13

I was looking at the google coding guide [here] and they do not recommend that one use the using namespace or namespace::function - if I did not misinterpret it.

Does this apply to std as well? cout<< does not work without it. This book, recommends the same. So how do I go about using cout<< without using namespace std; or std::cout<< ?

What is the recommended way? std::cout<<? Most c++ text books teach beginners with using namespace std; are they propagating poor coding practice?

16

As I read the Google standard, you cannot use the using namespace foo; directive anywhere. This directive brings in everything declared in the namespace and is a common cause of collisions and unexpected behavior. Others have cited a very common one: you have your own max or min method somewhere and it collides in a src file where someone includes a header with your method and then says using namespace std;

In certain places, it is permitted to have a using declaration, which is of the form using ::foo::bar;

People like to put using directives in their code because it saves a lot of typing, but it comes with risk. If you have a file with a lot of cout statements, I can understand not wanting to have to type std::cout a hundred times, but you can simply say using ::std::cout. I treat these like variable declarations: scope them where they are needed. If one function in a file of 10 needs to write output, don't declare the cout way at the top, put it in that function that is doing the actual output.

#include <ostream>
//using namespace std; // NO!
//using ::std::cout;   // less bad than using namespace, but I prefer to scope it

int main(int argc, char** argv)
{
   int rc = do_some_stuff(argc, argv);
   using ::std::endl;
   if (rc) { // print the success report
      using ::std::cout;
      cout << "The test run completed. The return code was " << rc << '.' << endl;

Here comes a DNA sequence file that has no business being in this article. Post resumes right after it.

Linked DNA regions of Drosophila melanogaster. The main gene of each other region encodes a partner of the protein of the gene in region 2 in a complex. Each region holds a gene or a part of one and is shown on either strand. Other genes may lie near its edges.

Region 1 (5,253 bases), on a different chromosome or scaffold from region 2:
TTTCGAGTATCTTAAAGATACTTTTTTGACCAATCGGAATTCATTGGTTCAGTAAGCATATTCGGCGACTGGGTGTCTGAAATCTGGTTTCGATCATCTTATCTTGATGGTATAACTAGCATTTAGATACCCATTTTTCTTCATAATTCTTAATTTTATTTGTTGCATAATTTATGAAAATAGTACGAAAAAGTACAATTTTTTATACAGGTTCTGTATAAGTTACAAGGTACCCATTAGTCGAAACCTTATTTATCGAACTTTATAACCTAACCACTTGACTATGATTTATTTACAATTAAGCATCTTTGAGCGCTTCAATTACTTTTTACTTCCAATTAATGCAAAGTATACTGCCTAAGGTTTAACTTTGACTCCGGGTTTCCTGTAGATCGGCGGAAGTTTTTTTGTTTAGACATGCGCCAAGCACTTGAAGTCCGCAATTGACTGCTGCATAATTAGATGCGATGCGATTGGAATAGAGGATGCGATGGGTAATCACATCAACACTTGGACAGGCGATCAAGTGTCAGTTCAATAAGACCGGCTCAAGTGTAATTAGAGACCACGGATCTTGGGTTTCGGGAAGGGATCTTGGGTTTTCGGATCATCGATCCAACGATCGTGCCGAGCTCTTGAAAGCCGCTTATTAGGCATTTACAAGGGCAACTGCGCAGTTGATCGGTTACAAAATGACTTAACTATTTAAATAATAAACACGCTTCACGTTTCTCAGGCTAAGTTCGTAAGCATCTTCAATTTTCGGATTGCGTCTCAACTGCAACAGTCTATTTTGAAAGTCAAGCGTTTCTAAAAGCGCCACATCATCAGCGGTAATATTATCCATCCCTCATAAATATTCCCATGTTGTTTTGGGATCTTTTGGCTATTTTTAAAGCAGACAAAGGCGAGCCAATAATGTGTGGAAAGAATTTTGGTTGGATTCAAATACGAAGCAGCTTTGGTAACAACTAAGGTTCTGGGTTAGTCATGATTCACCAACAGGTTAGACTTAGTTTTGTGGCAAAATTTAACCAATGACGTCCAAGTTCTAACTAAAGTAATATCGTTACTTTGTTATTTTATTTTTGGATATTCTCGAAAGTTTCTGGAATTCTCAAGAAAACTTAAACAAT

} else {
      using ::std::cerr;
      cerr << "Unable to complete the test run." << endl;
    }
    return 0 == rc;
}

That's a little extreme with just a couple of lines doing output, but you get the idea.

Another thing one can do is alias or typedef to minimize the typing. I don't find std::whatever to be that bad, but we have a huge set of source with several dozen modules and sometimes we have to write code like console_gui::command_window::append("text"). That gets tedious after a while and causes a lot of long lines. I am all for something like

typedef console_gui::command_window cw;
cw::append("text");

as long as the aliases are done in a local scope and keep enough context to make the code readable.

  • 1
    Thanks! This is really helpful. You not only explained why it is bad with nice examples, but also pointed out solutions with nice examples. :-) – Lord Loh. Apr 25 '14 at 23:57
  • 1
    BTW: Using std::endl for the explicit flush on stdout / stderr is normally quite superfluous, those streams are tied to stdout / stderr anyway. It even slows things down a bit. – Deduplicator Nov 21 '14 at 13:14
8

This is because: 1) it defeats the entire purpose of namespaces, which is to reduce name collision; 2) it makes available to the global namespace the entire namespace specified with the using directive.

For example, if you include and define your own max() function, it will collide with std::max().

http://en.cppreference.com/w/cpp/algorithm/max

The preference is to use std::member_you_wish_to_use because it explicitly states which namespace to use.

  • I presume this means I should use std::max() with the name space prefix. Or am I mistaken? – Lord Loh. Apr 19 '14 at 22:45
  • 3
    It means that if you put "using namespace std;" in your code, you will get errors if you define your own max function (or any other name already defined in the std namespace) – Chewy Gumball Apr 19 '14 at 23:16
  • 1
    It just means that you should be careful with using directives because in this case it would break your max() function if you had defined one and included <algorithm>. This is a simple case but you never know what you might break. You'd need to know the entire library to be sure you didn't break it but you can't know if your code would break (i.e. name collision) in the future. – ApplePie Apr 20 '14 at 0:41
5

Quoting the link you provide:

You may use a using-declaration anywhere in a .cc file, and in functions, methods or classes in .h files.

// OK in .cc files.

// Must be in a function, method or class in .h files.

using ::foo::bar;

Google style forbids you using importing namespaces in global context, but allows to do so in local ones.